Interview with Gert-Jan Hospers on Urban and Regional Development and Place Marketing

Gert-Jan Hospers, Professor of Economic Geography at the University of Twente in the Netherlands, in this interview discusses different urban and regional development policies applied to old industrial areas. He also gives an insight into his work on demographic shrinkage and place marketing. 

Learn about:

  • Place branding trends in the Netherlands;
  • Key factors of sustainable urban and regional economic development;
  • How to plan a place marketing program for 'ordinary' places;
  • The difference between 'cold' and 'warm' place marketing;
  • How to measure the success of place branding programs.

Gert-Jan, do you remember what first attracted your interest in the study of place branding as a tool for economic development?

For me, the story of the Ruhr Area has inspired me to pay more attention to place image and identity. Since the 1960s, the well-known German old industrial area has tried to reverse its image with campaigns suggesting that there is more in this region than coal and steel. This policy did not pay off – the audience simply did not believe it, people stuck to the cliché of a smokestack region.

Only at the turn of the century things seem to have changed in the Ruhr Area. The trick: the region started to promote itself by making use of its rich industrial legacy instead of denying it.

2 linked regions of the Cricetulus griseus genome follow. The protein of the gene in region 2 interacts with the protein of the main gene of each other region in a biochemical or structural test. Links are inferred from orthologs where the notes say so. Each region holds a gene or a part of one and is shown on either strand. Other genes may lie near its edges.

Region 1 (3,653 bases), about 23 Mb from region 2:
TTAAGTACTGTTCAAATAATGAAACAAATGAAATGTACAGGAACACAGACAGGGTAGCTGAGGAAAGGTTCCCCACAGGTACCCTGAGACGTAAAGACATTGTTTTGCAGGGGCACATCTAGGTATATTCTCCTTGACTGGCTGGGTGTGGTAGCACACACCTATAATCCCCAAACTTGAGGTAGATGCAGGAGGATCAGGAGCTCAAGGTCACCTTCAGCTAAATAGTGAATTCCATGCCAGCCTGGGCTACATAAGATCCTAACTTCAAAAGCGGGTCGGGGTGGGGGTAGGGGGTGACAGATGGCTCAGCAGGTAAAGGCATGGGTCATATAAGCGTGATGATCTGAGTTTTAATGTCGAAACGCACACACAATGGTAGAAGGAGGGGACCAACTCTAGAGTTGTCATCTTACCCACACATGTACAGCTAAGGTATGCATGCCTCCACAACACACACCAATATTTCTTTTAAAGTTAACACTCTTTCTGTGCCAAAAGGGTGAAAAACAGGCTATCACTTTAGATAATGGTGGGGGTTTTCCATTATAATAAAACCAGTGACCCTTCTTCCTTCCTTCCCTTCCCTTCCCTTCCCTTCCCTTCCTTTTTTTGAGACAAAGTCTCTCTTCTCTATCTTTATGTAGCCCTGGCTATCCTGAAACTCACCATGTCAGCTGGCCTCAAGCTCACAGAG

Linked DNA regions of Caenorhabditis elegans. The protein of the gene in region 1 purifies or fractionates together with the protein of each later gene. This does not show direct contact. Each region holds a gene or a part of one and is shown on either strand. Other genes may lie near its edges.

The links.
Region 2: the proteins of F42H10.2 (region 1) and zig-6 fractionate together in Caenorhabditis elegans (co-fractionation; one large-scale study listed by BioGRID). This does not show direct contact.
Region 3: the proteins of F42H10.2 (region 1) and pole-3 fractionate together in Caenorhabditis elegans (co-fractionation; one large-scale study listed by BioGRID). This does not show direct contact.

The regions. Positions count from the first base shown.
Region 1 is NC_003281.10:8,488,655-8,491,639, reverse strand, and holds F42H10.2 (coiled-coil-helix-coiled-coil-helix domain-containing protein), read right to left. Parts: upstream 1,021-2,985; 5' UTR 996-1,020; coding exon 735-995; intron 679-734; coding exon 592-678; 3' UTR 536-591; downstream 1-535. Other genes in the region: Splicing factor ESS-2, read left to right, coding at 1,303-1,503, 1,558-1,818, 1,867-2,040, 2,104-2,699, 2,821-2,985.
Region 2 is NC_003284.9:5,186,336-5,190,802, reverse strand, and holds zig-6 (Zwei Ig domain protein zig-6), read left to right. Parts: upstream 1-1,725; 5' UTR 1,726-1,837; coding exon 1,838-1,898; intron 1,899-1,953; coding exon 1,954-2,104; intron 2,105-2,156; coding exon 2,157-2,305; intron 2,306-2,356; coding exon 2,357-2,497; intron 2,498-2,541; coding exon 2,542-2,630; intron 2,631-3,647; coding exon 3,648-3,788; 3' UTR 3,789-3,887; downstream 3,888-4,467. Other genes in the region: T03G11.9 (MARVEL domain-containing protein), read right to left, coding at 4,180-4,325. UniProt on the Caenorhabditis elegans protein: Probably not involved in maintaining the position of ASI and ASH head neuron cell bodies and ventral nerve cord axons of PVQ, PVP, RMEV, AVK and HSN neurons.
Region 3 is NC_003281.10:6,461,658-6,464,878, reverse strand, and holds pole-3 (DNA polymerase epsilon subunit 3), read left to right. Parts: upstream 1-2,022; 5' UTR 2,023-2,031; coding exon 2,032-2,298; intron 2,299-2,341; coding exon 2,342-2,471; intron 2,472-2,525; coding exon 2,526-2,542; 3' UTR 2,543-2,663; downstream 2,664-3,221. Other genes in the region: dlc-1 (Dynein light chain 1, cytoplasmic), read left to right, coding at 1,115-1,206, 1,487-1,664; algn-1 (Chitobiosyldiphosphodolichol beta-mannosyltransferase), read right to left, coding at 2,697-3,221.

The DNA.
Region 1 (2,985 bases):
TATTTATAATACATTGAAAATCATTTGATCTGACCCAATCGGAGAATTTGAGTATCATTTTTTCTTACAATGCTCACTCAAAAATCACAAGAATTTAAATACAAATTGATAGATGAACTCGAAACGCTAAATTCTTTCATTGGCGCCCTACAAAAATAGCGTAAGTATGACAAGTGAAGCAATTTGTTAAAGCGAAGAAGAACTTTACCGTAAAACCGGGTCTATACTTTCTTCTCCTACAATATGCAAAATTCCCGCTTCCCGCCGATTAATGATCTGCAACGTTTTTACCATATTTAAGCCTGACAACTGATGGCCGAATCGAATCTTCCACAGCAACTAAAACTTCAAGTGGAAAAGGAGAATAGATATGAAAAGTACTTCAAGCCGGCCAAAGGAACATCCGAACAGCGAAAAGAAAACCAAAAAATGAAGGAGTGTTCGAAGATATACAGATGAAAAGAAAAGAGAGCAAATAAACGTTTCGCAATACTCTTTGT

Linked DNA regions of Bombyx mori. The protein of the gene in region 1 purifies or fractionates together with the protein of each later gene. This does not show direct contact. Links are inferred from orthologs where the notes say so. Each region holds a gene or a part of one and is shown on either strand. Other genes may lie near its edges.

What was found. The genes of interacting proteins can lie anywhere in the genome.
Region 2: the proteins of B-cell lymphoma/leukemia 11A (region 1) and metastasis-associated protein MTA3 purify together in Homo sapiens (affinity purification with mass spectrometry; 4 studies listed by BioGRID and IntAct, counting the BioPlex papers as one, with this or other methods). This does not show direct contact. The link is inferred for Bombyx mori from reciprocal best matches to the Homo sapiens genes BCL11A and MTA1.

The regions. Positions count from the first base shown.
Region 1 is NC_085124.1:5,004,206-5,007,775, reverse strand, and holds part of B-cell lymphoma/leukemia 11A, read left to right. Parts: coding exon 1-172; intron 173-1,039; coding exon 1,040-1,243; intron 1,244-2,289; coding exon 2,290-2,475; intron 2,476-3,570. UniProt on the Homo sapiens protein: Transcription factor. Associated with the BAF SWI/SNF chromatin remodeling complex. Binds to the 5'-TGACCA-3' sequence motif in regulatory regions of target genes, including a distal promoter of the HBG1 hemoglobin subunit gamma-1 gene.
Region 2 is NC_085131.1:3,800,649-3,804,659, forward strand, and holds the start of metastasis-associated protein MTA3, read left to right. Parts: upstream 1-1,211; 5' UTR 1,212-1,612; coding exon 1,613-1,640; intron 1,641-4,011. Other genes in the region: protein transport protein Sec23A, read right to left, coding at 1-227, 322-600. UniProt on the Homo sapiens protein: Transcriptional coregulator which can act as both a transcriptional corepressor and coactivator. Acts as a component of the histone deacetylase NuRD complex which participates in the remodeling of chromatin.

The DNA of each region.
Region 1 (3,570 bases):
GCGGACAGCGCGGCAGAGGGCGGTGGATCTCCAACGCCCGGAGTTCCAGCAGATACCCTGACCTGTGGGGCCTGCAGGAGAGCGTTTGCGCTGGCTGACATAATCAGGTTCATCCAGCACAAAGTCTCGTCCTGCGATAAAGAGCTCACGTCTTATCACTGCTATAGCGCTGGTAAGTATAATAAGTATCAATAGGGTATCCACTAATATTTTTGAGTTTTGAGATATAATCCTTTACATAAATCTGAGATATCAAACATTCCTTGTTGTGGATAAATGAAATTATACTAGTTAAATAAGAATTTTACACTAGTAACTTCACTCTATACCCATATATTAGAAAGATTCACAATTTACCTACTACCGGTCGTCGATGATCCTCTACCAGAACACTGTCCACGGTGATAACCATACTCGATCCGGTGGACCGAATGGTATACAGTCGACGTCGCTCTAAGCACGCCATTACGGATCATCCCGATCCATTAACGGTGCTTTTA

While the ‘industrial culture’ - connecting the area's past and future - has not been the holy grail for regional economic development, it gave the Ruhr Area a more credible image.

As a scholar with strong background in the economic geography of European territories, what role do you think place branding plays (or could play) with regard to sustainable economic development of cities or regions?

In my view, place branding should be less ambitious than is sometimes suggested in the literature. As I see it, sustainable urban and regional economic development is a result of the interaction of the place-specific ‘hardware’ (economic-spatial factors), ‘software’ (social-cultural factors), ‘orgware’ (government and governance) and  ‘mindware’ (image and self-image).

Against this background, place branding is a tool to bring the mindware of a place in line with its hardware, software and orgware. To put it in a metaphor: place branding offers an area an authentic, unique and credible profile, like a Facebook profile does for us as individuals.

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The Editorial Team

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